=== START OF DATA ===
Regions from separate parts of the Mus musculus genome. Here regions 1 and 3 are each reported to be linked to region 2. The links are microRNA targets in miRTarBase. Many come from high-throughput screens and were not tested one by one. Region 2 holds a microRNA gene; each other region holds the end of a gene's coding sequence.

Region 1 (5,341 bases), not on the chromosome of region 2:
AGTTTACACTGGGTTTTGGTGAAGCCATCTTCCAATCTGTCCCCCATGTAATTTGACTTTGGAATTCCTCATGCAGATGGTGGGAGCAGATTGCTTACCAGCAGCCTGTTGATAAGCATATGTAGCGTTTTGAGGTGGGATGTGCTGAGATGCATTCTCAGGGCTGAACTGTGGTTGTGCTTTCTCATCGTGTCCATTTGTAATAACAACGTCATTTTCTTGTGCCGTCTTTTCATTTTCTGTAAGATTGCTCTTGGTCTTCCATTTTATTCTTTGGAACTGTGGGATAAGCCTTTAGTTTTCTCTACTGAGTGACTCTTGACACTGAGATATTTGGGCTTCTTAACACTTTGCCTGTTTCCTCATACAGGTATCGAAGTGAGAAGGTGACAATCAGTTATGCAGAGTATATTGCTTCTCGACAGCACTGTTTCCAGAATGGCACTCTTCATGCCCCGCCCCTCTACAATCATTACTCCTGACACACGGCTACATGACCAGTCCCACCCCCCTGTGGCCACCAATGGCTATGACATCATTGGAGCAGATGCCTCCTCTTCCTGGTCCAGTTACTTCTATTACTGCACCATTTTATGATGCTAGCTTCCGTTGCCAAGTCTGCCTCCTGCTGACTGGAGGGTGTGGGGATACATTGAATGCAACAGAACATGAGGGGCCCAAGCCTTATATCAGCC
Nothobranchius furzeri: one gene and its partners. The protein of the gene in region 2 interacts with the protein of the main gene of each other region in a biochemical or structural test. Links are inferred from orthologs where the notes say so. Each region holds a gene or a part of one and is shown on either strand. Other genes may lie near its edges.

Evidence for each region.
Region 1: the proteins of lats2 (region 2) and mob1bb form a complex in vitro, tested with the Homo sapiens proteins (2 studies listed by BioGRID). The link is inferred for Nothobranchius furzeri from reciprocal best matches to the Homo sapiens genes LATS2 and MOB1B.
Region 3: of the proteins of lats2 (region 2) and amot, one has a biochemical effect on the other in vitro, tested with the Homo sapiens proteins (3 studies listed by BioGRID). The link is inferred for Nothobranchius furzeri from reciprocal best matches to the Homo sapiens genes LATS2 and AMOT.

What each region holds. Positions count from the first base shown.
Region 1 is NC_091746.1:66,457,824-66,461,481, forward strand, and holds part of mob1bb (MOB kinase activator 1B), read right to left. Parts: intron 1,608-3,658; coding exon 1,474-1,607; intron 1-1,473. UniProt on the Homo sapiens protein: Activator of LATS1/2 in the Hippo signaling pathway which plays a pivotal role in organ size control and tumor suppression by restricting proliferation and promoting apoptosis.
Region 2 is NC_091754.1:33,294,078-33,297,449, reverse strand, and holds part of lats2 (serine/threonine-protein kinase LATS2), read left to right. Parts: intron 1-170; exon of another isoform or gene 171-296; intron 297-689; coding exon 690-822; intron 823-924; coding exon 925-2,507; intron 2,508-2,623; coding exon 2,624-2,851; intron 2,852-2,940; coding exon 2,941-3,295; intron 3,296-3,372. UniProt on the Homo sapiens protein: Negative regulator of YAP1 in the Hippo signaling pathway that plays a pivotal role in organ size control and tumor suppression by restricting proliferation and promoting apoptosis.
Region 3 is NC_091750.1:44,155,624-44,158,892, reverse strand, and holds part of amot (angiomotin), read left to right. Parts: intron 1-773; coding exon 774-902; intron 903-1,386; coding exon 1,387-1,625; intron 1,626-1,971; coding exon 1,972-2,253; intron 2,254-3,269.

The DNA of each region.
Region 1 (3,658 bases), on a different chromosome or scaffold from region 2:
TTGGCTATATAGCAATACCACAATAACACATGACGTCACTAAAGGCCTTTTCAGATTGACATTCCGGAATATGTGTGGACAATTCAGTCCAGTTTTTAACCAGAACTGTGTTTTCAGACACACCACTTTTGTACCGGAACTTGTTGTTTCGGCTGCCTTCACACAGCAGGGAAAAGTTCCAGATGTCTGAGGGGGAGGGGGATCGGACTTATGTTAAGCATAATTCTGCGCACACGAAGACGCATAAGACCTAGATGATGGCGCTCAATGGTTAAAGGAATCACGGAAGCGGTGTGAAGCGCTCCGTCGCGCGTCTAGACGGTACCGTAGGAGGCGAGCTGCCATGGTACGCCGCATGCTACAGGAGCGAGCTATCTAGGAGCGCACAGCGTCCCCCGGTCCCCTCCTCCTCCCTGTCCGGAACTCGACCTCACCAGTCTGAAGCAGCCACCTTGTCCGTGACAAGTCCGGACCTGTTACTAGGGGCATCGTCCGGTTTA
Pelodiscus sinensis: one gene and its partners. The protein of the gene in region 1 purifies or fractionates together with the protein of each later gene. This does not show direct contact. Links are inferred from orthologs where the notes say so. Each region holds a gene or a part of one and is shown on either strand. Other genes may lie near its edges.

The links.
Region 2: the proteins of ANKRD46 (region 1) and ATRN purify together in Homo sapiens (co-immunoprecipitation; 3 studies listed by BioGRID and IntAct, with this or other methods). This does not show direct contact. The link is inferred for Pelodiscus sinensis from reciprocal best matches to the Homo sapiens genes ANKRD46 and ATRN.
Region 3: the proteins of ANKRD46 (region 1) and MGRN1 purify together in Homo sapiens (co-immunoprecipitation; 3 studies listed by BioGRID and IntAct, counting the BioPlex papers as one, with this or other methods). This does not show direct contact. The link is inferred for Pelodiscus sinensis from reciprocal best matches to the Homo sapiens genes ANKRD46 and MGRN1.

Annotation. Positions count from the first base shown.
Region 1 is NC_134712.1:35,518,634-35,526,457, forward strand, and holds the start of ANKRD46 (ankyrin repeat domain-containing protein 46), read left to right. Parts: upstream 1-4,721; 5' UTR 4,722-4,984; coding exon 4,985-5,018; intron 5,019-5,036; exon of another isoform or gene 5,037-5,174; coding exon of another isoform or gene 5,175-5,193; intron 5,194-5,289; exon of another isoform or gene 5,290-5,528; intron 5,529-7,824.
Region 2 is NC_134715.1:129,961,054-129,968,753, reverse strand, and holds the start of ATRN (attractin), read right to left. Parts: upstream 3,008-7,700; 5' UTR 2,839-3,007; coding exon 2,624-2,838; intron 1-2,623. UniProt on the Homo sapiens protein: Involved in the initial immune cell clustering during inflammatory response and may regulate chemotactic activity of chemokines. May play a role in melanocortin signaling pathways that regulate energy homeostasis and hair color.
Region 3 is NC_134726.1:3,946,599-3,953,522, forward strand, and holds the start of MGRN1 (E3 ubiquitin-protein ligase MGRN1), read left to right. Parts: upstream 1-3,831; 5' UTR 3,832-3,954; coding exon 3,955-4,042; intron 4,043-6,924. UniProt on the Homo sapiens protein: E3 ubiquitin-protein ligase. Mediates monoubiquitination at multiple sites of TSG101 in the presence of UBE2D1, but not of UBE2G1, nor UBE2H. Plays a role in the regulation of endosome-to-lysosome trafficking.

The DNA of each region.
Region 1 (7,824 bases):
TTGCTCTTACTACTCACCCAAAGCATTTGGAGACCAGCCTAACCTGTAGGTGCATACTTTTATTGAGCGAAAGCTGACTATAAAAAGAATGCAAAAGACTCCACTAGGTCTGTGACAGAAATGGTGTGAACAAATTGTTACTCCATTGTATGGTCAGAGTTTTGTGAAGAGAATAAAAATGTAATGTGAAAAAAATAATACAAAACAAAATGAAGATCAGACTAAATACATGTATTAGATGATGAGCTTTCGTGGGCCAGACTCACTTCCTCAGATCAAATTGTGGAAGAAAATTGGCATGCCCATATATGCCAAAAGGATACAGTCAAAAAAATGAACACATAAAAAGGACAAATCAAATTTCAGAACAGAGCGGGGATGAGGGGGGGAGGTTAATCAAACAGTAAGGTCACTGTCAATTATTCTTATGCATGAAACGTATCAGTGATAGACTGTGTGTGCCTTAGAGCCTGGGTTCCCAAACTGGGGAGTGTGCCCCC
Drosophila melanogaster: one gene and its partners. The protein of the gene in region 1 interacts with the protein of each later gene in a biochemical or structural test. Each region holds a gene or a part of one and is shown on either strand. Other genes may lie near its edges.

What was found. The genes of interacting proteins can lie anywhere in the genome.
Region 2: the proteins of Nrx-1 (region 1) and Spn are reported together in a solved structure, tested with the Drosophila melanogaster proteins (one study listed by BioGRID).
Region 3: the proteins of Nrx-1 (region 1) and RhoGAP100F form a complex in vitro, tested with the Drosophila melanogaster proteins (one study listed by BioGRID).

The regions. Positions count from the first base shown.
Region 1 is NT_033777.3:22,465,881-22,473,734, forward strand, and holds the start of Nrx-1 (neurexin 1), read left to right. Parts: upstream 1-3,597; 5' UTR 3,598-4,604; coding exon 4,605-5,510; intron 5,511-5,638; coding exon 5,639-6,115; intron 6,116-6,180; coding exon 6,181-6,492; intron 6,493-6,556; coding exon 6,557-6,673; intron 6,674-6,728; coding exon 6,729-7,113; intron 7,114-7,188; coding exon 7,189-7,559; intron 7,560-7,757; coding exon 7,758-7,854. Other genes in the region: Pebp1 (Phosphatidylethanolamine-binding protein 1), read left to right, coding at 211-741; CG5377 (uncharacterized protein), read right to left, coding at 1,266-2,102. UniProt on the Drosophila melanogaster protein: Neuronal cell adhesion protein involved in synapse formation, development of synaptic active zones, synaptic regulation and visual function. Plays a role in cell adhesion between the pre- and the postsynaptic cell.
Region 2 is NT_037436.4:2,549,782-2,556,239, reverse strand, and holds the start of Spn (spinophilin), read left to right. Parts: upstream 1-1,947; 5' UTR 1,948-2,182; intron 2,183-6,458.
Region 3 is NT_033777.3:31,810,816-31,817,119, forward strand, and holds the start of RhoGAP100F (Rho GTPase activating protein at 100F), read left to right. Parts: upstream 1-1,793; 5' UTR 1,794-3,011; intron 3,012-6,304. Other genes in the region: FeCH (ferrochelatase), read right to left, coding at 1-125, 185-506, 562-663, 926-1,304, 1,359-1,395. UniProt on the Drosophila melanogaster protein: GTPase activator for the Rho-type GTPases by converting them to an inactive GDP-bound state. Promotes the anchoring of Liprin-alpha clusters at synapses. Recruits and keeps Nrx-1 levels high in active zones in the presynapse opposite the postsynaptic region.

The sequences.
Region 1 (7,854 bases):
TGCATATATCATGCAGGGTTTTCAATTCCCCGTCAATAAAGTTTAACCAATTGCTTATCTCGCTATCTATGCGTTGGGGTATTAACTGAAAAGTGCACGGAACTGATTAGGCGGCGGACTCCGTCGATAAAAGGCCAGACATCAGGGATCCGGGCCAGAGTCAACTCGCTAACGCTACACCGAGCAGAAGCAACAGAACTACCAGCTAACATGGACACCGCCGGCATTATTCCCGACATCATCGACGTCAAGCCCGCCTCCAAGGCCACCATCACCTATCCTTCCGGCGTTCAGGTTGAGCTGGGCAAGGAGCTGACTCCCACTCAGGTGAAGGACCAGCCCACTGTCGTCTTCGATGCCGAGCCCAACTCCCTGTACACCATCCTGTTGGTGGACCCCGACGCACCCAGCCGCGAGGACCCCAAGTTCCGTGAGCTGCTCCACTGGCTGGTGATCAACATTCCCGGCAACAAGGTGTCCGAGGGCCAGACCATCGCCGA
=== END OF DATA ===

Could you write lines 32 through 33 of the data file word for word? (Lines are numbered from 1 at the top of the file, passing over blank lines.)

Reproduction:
Region 2 is NT_037436.4:2,549,782-2,556,239, reverse strand, and holds the start of Spn (spinophilin), read left to right. Parts: upstream 1-1,947; 5' UTR 1,948-2,182; intron 2,183-6,458.
Region 3 is NT_033777.3:31,810,816-31,817,119, forward strand, and holds the start of RhoGAP100F (Rho GTPase activating protein at 100F), read left to right. Parts: upstream 1-1,793; 5' UTR 1,794-3,011; intron 3,012-6,304. Other genes in the region: FeCH (ferrochelatase), read right to left, coding at 1-125, 185-506, 562-663, 926-1,304, 1,359-1,395. UniProt on the Drosophila melanogaster protein: GTPase activator for the Rho-type GTPases by converting them to an inactive GDP-bound state. Promotes the anchoring of Liprin-alpha clusters at synapses. Recruits and keeps Nrx-1 levels high in active zones in the presynapse opposite the postsynaptic region.